He moved to Great Budworth from Salford in 2003. He said: "I'd been working at the ICI works near here at the time and we'd all go the pub in the village – that's how I knew about it.
"Years later when I was about to get married we came for a drive out and we saw a house was for sale, an old 1930s police house, and we bought it."
The appeal of the village is not onlyits chocolate box charm, but the strong community spirit, he says.
"It's quite quirky, there's different characters here, there's a good parish hall and a village cricket team which is able to play at Arley Hall near here."
Rob said film crews have become a regular fixture of life here – and he memorably recalls that filming for Our Zoo, the story of how George Mottershead created Chester Zoo in the 1930s, brought some interesting scenes.
Rob said: "I remember there was a camel outside the pub, while Ralf Little was sitting having a pint.
"We've had all sorts of filming here now. When War of the Worlds came they had to make it look like the village was demolished."
The George and Dragon is the only surviving in the village
Extras taking part in the BBC TV's adaptation of The War of the Worlds filmed in the Cheshire village of Great Budworth
(Image: PUBLICITY PIC)
The village was mentioned in the Domesday Book of 1086, although there's evidence of a settlement on the site dating back to Saxon times.
For centuries, the houses in the village belonged to the nearby Arley Hall estate's Warburton family, to whom villagers would pay rent. They were eventually sold off to residents in the 1940s.
And much of the character of the village today is attributed to Arley Hall's Rowland Egerton-Warburton, who embarked on a campaign to 'render the village picturesque in Victorian eyes' in the 1800s.
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That meant remodelling cottages and adding decorative brickwork and chimneys, most famously at the old George and Dragon pub.
While it may seem a sleepy sort of village in modern day terms, centuries ago the route through the village would have been on the main road to London.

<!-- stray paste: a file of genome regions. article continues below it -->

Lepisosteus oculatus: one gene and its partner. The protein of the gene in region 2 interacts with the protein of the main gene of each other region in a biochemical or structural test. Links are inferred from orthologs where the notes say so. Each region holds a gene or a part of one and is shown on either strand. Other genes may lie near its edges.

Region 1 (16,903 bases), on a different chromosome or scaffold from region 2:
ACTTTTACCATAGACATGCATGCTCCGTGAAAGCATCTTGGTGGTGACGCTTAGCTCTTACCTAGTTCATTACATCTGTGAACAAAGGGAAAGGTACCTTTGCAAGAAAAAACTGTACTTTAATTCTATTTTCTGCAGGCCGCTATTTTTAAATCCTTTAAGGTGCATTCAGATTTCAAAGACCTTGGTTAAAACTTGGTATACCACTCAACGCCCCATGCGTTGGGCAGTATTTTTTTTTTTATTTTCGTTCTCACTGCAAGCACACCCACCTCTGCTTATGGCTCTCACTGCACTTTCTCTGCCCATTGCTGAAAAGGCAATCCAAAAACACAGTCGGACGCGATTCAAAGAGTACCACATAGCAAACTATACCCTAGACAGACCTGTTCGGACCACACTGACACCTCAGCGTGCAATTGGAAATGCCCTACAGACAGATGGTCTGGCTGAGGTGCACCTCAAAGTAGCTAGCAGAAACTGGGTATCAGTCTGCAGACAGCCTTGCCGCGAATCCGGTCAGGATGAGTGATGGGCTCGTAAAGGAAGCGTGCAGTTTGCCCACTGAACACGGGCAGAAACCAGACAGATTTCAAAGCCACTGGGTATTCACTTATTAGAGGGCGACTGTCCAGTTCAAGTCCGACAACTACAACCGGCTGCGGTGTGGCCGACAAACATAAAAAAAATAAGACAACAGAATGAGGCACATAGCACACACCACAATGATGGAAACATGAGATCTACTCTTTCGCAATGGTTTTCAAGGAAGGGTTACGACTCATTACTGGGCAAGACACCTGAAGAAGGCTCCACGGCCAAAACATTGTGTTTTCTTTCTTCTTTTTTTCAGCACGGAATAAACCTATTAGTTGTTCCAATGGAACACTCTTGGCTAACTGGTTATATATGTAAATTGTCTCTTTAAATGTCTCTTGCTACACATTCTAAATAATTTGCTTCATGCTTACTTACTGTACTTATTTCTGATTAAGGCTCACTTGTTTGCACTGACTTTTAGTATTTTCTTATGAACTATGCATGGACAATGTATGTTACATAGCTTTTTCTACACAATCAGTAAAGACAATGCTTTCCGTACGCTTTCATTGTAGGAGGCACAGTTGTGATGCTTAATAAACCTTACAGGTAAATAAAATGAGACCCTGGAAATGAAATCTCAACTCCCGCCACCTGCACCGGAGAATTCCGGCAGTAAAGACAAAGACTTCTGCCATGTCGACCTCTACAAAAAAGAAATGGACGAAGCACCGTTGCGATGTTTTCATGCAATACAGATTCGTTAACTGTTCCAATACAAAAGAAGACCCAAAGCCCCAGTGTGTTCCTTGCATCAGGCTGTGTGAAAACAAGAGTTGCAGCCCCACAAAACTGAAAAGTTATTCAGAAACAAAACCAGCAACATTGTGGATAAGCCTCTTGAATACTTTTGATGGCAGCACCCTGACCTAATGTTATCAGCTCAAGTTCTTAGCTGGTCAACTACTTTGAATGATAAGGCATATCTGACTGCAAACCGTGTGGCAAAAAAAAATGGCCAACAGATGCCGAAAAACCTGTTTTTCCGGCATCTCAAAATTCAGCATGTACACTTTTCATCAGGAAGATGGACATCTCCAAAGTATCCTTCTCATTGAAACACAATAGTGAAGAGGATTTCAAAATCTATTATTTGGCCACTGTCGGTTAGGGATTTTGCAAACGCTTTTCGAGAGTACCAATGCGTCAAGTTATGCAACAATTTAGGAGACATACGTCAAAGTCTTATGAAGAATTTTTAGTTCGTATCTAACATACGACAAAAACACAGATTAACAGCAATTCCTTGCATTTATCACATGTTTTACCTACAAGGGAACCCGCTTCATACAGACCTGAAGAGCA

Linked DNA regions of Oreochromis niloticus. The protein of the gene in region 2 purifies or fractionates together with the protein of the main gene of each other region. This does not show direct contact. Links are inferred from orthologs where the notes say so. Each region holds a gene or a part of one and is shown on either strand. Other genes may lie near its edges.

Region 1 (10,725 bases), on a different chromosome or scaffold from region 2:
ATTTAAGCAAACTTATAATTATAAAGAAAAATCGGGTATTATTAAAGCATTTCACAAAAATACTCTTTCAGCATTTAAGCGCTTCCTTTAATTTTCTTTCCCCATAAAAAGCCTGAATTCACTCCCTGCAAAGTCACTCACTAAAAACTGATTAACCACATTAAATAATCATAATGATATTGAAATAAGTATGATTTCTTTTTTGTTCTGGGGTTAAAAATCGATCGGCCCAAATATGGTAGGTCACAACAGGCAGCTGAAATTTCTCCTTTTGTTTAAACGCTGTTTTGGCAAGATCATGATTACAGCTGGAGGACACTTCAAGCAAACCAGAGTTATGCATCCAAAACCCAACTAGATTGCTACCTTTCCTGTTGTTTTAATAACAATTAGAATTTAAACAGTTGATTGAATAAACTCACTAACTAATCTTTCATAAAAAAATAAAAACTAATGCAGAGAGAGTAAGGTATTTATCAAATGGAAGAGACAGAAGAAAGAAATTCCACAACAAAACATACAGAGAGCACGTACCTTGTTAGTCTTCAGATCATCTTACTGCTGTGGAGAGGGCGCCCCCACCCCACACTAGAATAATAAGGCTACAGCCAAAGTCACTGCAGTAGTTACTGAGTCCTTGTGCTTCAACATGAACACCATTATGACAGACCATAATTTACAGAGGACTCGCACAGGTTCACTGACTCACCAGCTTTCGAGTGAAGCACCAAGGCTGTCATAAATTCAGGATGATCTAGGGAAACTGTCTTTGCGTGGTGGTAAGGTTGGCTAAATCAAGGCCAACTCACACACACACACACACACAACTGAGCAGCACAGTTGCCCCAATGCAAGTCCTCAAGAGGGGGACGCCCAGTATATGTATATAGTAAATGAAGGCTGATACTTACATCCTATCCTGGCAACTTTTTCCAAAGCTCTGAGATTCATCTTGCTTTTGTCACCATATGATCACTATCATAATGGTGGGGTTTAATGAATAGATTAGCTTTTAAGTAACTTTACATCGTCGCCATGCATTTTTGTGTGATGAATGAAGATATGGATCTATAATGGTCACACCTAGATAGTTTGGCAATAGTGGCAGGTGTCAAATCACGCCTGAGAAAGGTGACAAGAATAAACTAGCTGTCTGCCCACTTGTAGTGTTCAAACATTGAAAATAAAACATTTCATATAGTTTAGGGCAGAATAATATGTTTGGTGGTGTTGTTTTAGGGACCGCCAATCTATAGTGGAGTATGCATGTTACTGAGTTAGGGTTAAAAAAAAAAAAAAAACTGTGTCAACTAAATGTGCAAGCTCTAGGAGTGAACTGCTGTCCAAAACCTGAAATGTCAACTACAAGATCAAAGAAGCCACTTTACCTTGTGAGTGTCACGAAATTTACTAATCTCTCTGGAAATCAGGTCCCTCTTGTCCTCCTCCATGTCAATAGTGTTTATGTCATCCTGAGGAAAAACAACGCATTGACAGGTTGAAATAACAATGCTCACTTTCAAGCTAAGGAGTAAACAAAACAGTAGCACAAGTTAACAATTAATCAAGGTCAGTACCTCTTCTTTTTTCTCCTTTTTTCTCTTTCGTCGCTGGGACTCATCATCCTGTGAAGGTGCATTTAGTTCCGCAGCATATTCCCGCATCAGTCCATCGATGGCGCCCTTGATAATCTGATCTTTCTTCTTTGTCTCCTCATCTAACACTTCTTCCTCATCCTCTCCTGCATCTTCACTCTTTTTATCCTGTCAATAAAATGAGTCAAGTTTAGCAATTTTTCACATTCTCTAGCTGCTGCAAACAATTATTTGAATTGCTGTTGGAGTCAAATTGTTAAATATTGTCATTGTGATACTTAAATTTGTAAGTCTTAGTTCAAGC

Which goes some way to explaining why at one time such a small place had five pubs – four of which are now houses.
There is also a 'running pump' of fresh water at the foot of the village that until the 1930s was used as the water supply for the entire village.
Great Budworth is very popular with local cyclists, much to the chagrin of residents
Great Budworth has most recently been used to film the adaptation of The Ipcress File
According to local legend, sweethearts could proclaim their undying love here, and be assured that their union would indeed last until the last drop of water runs out.
The village's remaining pub, The George and Dragon, was famously a calling point for Harry Styles when he brought his then girlfriend, American superstar Taylor Swift, to discover the delights of his home county with a trip to the romantic village and to the pub for lunch.
Inside there is plenty of quirky historic detail, including original stained glass windows, and an original stone plaque from 1722 inscribed with the words: "Nil Nimium Cupito" which means I desire nothing to excess.
There's also a famous brass inscription above the door, reading: "Saint George in armed array, doth the fiery dragon slay; Mayst thou with might no less, slay that dragon drunkenness."